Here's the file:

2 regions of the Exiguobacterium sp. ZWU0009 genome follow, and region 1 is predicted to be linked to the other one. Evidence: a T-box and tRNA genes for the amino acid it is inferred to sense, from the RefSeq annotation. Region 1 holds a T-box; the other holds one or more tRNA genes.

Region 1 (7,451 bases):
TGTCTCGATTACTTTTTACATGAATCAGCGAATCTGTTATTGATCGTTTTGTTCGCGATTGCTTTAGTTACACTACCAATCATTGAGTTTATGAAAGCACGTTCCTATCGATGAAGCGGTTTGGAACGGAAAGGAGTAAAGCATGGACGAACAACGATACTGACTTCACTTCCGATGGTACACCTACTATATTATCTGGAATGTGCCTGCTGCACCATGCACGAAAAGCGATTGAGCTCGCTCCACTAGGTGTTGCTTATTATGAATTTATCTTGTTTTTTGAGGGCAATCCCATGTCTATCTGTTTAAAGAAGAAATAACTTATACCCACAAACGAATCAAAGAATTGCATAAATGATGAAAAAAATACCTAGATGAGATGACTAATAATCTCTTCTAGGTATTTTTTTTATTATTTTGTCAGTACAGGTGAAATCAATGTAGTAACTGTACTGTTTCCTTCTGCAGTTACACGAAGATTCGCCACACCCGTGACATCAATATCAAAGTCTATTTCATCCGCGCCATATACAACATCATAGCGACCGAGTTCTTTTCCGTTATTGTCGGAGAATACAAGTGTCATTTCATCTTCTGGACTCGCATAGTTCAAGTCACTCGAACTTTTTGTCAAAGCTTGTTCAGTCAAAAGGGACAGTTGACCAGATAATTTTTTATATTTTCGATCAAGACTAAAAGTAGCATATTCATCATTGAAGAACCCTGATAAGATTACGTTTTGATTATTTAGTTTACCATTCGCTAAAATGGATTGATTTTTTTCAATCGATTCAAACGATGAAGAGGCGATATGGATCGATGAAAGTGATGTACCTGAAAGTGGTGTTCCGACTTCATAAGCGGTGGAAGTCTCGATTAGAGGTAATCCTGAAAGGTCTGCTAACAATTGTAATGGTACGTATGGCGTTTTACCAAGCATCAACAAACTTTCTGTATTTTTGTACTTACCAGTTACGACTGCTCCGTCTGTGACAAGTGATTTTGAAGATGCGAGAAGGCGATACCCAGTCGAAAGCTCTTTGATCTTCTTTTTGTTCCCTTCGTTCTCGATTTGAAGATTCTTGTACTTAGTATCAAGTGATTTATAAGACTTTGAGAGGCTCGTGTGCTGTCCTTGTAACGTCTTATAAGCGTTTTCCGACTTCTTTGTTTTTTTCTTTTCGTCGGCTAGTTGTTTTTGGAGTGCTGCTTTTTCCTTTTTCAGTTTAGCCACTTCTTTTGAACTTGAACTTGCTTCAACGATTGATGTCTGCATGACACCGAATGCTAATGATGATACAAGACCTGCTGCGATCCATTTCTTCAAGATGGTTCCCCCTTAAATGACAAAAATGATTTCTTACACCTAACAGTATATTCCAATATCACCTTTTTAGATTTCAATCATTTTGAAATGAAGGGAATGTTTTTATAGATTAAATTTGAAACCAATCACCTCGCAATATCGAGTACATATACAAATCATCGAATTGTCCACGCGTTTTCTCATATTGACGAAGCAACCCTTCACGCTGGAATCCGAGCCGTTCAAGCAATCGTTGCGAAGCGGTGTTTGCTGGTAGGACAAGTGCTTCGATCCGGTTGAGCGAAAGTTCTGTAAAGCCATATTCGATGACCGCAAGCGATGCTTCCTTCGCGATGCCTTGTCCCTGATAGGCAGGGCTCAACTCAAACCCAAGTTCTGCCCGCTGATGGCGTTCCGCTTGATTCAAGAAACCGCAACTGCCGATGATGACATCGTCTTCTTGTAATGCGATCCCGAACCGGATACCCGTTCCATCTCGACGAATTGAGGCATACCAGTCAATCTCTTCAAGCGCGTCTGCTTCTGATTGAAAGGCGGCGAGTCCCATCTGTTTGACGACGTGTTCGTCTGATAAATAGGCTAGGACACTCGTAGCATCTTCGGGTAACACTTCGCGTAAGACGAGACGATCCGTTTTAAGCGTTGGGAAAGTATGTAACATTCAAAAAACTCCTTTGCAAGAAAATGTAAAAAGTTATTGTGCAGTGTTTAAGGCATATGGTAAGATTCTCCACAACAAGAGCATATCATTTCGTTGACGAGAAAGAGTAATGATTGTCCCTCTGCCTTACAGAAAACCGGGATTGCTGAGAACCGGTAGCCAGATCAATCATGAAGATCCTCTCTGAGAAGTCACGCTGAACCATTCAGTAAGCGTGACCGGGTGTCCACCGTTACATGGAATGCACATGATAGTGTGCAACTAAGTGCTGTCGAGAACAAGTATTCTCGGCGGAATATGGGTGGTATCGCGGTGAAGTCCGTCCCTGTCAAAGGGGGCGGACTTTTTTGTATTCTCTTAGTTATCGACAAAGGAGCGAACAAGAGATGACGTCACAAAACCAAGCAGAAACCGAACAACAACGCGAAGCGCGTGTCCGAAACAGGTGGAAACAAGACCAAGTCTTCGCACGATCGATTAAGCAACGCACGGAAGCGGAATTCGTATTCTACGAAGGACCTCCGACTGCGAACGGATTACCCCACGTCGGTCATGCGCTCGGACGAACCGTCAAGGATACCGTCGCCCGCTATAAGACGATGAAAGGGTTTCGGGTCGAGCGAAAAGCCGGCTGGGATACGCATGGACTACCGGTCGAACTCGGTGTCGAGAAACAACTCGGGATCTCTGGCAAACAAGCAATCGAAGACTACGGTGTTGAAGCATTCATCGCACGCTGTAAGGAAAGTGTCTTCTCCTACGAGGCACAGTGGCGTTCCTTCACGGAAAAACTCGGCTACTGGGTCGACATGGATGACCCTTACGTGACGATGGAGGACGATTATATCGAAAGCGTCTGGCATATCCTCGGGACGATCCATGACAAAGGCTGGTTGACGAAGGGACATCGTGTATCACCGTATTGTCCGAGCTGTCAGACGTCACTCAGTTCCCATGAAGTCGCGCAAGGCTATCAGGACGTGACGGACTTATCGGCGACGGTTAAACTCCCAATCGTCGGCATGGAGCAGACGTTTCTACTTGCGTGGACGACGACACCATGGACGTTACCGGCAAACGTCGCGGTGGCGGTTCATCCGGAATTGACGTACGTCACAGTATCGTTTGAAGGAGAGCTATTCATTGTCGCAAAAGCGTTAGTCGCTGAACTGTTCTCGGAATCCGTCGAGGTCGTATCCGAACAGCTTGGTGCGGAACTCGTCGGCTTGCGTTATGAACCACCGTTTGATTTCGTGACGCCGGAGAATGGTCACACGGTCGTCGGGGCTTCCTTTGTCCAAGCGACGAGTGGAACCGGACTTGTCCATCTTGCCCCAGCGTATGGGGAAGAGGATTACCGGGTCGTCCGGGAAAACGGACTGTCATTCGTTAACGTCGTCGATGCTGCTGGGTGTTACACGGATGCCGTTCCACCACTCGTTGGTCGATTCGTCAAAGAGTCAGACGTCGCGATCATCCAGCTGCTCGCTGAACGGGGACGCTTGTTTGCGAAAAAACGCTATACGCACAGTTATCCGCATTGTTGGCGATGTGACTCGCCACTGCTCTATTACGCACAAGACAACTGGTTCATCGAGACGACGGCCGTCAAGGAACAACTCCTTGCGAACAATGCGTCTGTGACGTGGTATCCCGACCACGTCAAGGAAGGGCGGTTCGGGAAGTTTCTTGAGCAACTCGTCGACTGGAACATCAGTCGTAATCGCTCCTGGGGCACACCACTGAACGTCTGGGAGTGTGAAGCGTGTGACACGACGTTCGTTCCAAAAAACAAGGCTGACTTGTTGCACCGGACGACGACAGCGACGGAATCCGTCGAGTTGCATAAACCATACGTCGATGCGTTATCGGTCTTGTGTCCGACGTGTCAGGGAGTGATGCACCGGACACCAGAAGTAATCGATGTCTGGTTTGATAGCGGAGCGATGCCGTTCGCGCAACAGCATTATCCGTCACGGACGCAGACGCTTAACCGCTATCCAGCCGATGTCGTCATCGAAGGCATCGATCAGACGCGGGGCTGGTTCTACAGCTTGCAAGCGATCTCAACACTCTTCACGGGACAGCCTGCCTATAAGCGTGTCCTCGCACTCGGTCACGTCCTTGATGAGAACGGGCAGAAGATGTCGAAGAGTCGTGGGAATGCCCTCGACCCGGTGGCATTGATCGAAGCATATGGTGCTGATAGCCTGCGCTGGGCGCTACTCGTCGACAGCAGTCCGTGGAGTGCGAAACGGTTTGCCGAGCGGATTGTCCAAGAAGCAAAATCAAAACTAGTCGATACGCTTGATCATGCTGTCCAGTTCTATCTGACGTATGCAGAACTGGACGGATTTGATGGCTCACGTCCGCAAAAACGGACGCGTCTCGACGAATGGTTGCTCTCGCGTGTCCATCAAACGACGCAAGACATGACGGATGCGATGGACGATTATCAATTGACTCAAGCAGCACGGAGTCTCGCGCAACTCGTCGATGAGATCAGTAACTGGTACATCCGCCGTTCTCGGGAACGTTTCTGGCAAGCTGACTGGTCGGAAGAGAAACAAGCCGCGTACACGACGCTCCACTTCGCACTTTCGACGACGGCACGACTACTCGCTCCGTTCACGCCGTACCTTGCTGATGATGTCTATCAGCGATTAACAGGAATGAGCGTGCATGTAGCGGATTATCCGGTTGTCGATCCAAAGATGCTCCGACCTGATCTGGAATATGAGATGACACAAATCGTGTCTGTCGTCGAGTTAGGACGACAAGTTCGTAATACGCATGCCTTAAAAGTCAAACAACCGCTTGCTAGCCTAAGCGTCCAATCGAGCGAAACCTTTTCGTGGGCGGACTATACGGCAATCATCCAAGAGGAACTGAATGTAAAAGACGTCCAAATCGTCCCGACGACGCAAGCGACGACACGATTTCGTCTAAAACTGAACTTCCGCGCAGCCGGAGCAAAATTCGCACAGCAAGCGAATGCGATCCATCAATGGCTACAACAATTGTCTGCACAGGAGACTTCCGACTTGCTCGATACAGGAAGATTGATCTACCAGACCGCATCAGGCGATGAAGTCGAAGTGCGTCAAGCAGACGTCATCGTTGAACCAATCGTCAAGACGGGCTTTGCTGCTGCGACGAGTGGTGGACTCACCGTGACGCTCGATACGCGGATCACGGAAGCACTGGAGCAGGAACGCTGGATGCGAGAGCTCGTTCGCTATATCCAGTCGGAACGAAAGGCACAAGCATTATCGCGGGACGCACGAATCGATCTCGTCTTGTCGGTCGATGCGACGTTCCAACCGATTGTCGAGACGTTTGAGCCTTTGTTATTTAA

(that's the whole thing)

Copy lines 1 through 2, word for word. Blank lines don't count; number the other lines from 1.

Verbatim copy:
2 regions of the Exiguobacterium sp. ZWU0009 genome follow, and region 1 is predicted to be linked to the other one. Evidence: a T-box and tRNA genes for the amino acid it is inferred to sense, from the RefSeq annotation. Region 1 holds a T-box; the other holds one or more tRNA genes.

Region 1 (7,451 bases):